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Review of “Economic Spaces of Pastoral Production and Commodity Systems: Markets and Livelihoods” edited by Jorg Gertel and Richard Le Heron
Pastoralism: Research, Policy and Practice volume 3, Article number: 27 (2013)
Gertel, Jorg and Le Heron, Richard (eds). Economic Spaces of Pastoral Production and Commodity Systems: Markets and Livelihoods. Farnham: Ashgate Publishing Limited; 2011. 345 pages, ISBN 978-1-4094-2531-1 (hardback), ISBN 978-1-4094-2532-8 (e-book).
The edited volume Economic Spaces of Pastoral Commodity Production provides a welcome addition to recent debates on contemporary pastoralism, its future and transformations. It eschews a specific geographical focus to bring together case studies from across Africa, Central Asia and the former Soviet Union and, less commonly for such collections, the UK, New Zealand and Australia. The central unifying concern, as set out in the introductory chapter, is the exploration of the tensions, connections and relationships between markets and livelihoods in diverse pastoral economies. As such, it constitutes an ambitious undertaking and one that sets out to address a somewhat under-theorised area in contemporary scholarship.
The stimulus for the book came from a conference on Pastoralists and the World Market, held at the University of Leipzig in 2006, wherein participants recognised an opportunity to address persistent lacunae in understanding of pastoral systems and economies. According to the editors of this collection, these centre on the nature and extent of pastoral economic contributions, the specific articulations of pastoralist economies with world markets and the persistent emphasis on regional as opposed to comparative, global analyses of pastoral production and marketing systems. The latter point emerges as a central one: the wealth of detailed, ethnographic research on specific pastoral systems and livelihoods is clearly acknowledged, but with the ambition to use such ‘situated knowledges’ to develop wider understandings of pastoral livelihoods and market relations. The development of a new framing, through particular attention to the markets/livelihoods nexus, is a central claim of the book. Specifically, recent scholarship on global commodity chains and on aspects of livelihoods (such as production-consumption relations and relations of reproduction) is critiqued as presenting these as essentially separate areas of endeavour. Instead, this book argues that these strands must be brought together in order to interrogate and explain pastoralists' lived realities. There is little to disagree with here, although in themselves these scarcely seem like contentious propositions.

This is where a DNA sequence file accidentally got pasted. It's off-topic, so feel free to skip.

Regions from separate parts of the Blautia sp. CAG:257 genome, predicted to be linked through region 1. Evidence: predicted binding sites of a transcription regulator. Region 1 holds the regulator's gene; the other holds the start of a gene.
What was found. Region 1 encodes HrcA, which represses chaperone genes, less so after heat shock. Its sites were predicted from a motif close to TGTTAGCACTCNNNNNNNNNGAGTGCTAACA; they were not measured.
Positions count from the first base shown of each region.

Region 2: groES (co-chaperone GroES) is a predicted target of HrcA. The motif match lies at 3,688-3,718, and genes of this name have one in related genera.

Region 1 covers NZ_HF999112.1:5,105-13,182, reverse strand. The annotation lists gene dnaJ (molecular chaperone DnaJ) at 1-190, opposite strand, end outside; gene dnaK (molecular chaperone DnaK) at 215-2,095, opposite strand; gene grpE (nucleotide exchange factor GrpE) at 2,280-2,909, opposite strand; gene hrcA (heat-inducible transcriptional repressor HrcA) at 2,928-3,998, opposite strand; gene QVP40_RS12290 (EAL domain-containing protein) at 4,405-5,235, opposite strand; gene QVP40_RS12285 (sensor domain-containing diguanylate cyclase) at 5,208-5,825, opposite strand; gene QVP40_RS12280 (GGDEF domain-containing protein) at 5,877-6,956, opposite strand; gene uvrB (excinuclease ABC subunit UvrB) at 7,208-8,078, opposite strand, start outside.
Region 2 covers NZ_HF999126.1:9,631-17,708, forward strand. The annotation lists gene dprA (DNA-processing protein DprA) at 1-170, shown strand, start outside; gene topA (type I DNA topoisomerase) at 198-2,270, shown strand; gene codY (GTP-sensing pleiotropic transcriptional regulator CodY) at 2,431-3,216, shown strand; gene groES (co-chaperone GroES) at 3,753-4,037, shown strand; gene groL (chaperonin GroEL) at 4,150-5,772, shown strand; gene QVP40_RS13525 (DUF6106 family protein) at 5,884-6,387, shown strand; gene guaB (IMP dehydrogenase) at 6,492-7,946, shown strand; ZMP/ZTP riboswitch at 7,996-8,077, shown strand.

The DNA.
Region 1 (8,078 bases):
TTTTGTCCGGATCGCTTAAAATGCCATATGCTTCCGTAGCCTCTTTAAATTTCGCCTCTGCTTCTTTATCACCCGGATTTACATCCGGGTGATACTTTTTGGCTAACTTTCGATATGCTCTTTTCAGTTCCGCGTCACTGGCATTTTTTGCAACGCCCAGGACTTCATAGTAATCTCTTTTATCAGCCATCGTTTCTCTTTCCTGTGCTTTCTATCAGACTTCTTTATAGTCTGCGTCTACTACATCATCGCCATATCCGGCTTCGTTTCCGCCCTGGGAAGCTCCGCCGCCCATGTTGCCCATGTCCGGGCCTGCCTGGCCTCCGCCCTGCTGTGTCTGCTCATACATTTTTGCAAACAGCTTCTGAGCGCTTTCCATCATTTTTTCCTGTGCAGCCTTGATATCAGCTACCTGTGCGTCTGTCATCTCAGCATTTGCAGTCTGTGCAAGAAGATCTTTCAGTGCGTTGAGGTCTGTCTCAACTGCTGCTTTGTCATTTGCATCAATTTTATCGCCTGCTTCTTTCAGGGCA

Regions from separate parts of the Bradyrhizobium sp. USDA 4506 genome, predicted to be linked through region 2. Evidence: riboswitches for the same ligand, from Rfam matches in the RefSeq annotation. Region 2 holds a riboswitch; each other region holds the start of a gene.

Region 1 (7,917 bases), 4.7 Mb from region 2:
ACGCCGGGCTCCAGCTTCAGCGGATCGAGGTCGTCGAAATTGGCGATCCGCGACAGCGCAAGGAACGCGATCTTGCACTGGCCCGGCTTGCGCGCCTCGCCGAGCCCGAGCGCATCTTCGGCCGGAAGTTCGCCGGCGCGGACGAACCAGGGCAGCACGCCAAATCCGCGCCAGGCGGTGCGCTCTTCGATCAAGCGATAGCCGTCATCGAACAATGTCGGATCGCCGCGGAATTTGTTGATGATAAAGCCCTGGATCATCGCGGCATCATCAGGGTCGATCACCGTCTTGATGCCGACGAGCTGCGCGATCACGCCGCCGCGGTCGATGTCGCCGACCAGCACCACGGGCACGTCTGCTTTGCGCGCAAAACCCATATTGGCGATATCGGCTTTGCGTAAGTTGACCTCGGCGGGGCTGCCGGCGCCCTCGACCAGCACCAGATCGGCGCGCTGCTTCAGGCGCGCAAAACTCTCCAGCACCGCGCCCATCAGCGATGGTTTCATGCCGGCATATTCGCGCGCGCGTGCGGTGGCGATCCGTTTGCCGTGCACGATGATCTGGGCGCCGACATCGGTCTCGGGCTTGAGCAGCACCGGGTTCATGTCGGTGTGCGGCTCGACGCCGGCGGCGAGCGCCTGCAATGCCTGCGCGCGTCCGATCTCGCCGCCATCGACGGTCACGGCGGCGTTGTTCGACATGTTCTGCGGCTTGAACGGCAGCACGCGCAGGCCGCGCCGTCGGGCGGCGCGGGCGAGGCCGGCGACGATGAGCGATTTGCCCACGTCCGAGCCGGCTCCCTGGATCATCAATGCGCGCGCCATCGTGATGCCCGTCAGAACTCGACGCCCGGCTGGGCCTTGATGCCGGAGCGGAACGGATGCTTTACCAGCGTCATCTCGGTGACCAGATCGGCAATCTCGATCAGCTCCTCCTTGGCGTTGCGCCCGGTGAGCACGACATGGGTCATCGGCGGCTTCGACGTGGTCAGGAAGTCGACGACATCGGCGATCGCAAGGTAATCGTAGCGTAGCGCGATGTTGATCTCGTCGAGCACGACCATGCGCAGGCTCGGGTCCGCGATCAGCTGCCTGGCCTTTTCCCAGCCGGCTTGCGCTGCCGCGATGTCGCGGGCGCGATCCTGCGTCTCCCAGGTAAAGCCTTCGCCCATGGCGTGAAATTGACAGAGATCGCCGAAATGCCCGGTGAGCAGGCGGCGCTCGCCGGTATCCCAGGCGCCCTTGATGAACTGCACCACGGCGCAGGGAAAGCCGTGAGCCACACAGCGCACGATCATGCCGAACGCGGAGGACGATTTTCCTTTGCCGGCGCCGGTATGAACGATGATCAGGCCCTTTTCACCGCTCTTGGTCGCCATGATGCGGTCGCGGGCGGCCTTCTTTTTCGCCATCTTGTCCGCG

Prior to the empirical studies which form the core of this volume, the book offers two framing chapters: on markets as viewed from diverse theoretical perspectives (Harriss-White) and on livelihoods, with specific attention to risks and vulnerabilities attendant on market integration (Bohle). The discussion of markets as ‘social and political constructs’ or institutions and as socially embedded phenomena in this first framing chapter is welcome, if not especially novel, and provides a useful overview of recent approaches to the analysis of markets from different theoretical traditions. The latter chapter by Bohle proposes an integrated framework for market risk assessment, drawing heavily on the Sustainable Livelihoods Framework and on aspects of vulnerability.
The subsequent sections of the book set out to explore and map market/livelihood intersections through case studies by multiple authors, organised according to three sections, referred to by the editors as the ‘principal dynamics’ in pastoral production. These are identified as (1) subsistence to market-based pastoral production, in this instance illustrated with reference solely to post-colonial Africa; (2) state-to-market-based production, examined in post-socialist contexts; and (3) the development of integrated markets linked to industrialised commodity systems. In the first section, the emphasis is on the ways in which markets (re)emerge, are sustained and transformed in often challenging contexts in countries across Africa, with varying emphasis on issues of geographical isolation, risk, conflict and globalisation, and on diverse responses between actors. For example, Wiese's work illustrates differentiated engagement with markets by cattle and dromedary herders in Chad, in isolated conditions and in the context of an emergent oil economy. Chapters by Zaal and Mahmoud highlight the ways in which market integration produces functional specialisation or diversification amongst ’traditional’ pastoral households (Zaal) and strategies for mitigation of trading risks (Mahmoud) in Kenya. Komey's chapter on Sudan offers a particularly interesting and insightful analysis of market relations as an aspect of wider social relations and their transformations under conditions of conflict and civil war.